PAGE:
Do number patterns regulate your day?

Just like the rhyme
3 - 6 - 9
work for me every time.

Actually, any multiple of 3 is good.

I feel more settled in a café when my table number, or the food order number, has a root of 3.

When setting the cooker timer I choose the closest 3-root number to that required for the recipe. So steak may be high heat 3 minute a side plus 12 to rest. Bread rolls 15 minutes, a loaf 24. And so on.

Machines can be trickier. I am fortunate to have a rowing machine that I use each morning. My targets are 3, 6, or 9 minutes depending on how I’m building up the workout. The screen also shows distance in metres and I’m OK with this. Except when it reaches three sixes: I have to look away.

Font sizes, page margins, column widths; even my computer software gets the number treatment.

To anyone looking from the outside it seems absolutely bizarre. I’ve been told to just stop doing it. It’s superstitious. It’s childish. It’s illogical. If you do something similar, then you’ll have heard all this too.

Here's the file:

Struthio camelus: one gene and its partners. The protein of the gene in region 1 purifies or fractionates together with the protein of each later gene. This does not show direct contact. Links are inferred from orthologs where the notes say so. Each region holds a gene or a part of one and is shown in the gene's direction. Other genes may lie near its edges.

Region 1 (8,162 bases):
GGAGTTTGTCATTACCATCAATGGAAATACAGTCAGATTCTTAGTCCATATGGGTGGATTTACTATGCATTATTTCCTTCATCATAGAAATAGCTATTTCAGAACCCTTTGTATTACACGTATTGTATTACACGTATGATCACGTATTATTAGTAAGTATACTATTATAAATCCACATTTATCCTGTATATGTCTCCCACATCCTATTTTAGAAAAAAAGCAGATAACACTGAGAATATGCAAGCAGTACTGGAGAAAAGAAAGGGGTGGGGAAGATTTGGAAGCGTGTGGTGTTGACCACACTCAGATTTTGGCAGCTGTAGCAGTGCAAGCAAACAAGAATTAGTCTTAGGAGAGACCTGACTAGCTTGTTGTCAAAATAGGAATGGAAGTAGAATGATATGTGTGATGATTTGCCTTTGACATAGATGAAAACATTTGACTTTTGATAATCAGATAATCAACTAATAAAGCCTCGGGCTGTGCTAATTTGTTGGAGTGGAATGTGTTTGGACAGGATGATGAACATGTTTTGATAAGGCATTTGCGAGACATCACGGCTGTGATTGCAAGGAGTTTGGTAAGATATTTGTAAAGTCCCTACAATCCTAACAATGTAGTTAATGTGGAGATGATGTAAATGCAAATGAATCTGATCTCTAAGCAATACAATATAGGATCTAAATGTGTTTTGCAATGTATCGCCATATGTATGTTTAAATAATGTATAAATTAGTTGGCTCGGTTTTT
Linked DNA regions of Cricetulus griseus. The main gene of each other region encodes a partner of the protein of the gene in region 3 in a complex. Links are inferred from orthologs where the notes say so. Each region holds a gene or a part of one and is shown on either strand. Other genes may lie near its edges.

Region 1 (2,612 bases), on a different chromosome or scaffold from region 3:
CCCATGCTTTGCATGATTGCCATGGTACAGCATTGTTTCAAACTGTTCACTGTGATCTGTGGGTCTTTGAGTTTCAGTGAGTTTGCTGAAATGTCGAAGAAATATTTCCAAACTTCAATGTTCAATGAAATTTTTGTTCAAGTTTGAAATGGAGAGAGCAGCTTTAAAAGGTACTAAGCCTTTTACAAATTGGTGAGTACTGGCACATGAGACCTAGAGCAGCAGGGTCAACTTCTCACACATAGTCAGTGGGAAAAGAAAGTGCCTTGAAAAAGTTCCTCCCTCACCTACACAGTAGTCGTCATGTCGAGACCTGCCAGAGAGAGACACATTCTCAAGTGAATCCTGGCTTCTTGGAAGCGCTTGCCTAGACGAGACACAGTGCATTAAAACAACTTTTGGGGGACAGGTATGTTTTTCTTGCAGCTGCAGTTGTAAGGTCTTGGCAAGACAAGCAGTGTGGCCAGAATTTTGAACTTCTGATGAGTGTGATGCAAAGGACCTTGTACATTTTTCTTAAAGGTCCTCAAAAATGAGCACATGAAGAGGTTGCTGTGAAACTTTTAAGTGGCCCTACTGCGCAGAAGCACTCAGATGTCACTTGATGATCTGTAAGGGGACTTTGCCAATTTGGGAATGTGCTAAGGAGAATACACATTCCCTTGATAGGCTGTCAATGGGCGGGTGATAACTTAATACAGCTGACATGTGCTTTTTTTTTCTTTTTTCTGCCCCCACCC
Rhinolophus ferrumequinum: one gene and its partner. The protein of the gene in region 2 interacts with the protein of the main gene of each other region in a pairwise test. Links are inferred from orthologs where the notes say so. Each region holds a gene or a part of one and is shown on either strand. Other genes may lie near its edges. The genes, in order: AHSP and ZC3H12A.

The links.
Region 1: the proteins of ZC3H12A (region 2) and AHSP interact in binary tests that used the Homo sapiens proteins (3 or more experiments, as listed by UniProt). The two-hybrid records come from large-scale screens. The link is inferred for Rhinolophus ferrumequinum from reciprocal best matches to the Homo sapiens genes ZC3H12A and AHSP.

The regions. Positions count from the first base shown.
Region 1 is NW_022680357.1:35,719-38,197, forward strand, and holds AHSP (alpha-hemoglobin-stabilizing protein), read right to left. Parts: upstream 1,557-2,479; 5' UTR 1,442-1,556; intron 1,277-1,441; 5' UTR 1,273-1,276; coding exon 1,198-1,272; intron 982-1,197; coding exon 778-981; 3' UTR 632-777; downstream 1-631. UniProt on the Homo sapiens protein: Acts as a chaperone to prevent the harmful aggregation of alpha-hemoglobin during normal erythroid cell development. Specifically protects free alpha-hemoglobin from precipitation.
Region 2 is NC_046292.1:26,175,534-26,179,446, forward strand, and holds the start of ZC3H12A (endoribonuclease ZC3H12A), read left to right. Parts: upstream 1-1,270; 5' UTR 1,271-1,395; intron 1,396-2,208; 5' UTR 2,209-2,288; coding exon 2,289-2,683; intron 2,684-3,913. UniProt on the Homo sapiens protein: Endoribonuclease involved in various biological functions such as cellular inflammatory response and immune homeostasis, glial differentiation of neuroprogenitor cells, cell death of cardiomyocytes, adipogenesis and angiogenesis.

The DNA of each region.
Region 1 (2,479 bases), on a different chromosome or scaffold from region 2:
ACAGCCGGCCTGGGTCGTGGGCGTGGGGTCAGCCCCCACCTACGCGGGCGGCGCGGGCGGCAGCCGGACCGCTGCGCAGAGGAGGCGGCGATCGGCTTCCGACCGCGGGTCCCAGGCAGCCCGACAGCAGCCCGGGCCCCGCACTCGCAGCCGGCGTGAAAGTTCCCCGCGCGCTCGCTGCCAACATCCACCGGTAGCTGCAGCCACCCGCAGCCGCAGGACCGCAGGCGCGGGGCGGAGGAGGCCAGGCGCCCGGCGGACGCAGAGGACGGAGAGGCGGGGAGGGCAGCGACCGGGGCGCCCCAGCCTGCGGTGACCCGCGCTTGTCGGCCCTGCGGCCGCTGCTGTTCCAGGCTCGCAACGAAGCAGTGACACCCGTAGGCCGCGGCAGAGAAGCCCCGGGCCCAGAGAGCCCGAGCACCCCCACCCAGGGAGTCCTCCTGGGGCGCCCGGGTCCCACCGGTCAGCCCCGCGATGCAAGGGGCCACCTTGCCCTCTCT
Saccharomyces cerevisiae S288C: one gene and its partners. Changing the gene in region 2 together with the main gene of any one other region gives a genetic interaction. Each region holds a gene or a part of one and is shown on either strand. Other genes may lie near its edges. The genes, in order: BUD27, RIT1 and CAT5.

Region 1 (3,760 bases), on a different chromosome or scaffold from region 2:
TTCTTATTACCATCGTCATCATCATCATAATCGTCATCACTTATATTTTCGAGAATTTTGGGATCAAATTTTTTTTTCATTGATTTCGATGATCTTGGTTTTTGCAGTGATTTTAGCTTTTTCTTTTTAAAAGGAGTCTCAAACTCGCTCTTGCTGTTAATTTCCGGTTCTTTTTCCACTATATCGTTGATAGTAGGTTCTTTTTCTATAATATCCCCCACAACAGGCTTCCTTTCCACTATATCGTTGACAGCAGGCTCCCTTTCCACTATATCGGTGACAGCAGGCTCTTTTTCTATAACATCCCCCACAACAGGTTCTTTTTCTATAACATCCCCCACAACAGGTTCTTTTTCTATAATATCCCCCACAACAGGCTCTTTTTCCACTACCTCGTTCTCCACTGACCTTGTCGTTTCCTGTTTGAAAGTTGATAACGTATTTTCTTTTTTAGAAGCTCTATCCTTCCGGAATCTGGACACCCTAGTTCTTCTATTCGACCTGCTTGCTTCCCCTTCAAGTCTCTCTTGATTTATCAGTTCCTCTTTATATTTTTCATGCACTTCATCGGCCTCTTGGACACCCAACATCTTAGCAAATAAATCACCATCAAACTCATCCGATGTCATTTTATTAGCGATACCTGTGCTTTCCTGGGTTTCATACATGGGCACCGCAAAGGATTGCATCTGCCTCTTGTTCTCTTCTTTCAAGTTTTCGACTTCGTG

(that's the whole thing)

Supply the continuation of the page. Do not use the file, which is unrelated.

My elder son also has number patterns in his life, and for him it’s even numbers. So when I’m doing something for him I’m mindful to stick to even numbers while adhering to my need for 3s. That’s when 6, 12, 18 get front of house!

I have tried to stop. I really have.

But it’s then that I realise it’s like OCD. Like feeling that If I don’t touch the centre of a door knob when I’ve closed it, I have to go back and do it extra hard. Or when I put the lid back on a jar of moisturiser I have the compulsion to touch the centre of the lid and base. And I don’t consider myself as having OCD.

Like many other things in my life I’ll keep trying to roll with it. Just ‘fessing up to the behaviours seems like a kind of catharsis. Perhaps I’ll try counting to 3 – or 6 – or 9 before giving those handles an extra poke next time.

Published by Marilyn

Diagnosed with autism spectrum disorder after fifty years in the mental health system I decided to share my experiences and consider the impact my health has had on my well-being. Being creative is the mainstay of my life and it's how I express my deepest emotions. Photography, writing, and design challenge me and help keep me rooted in the present.

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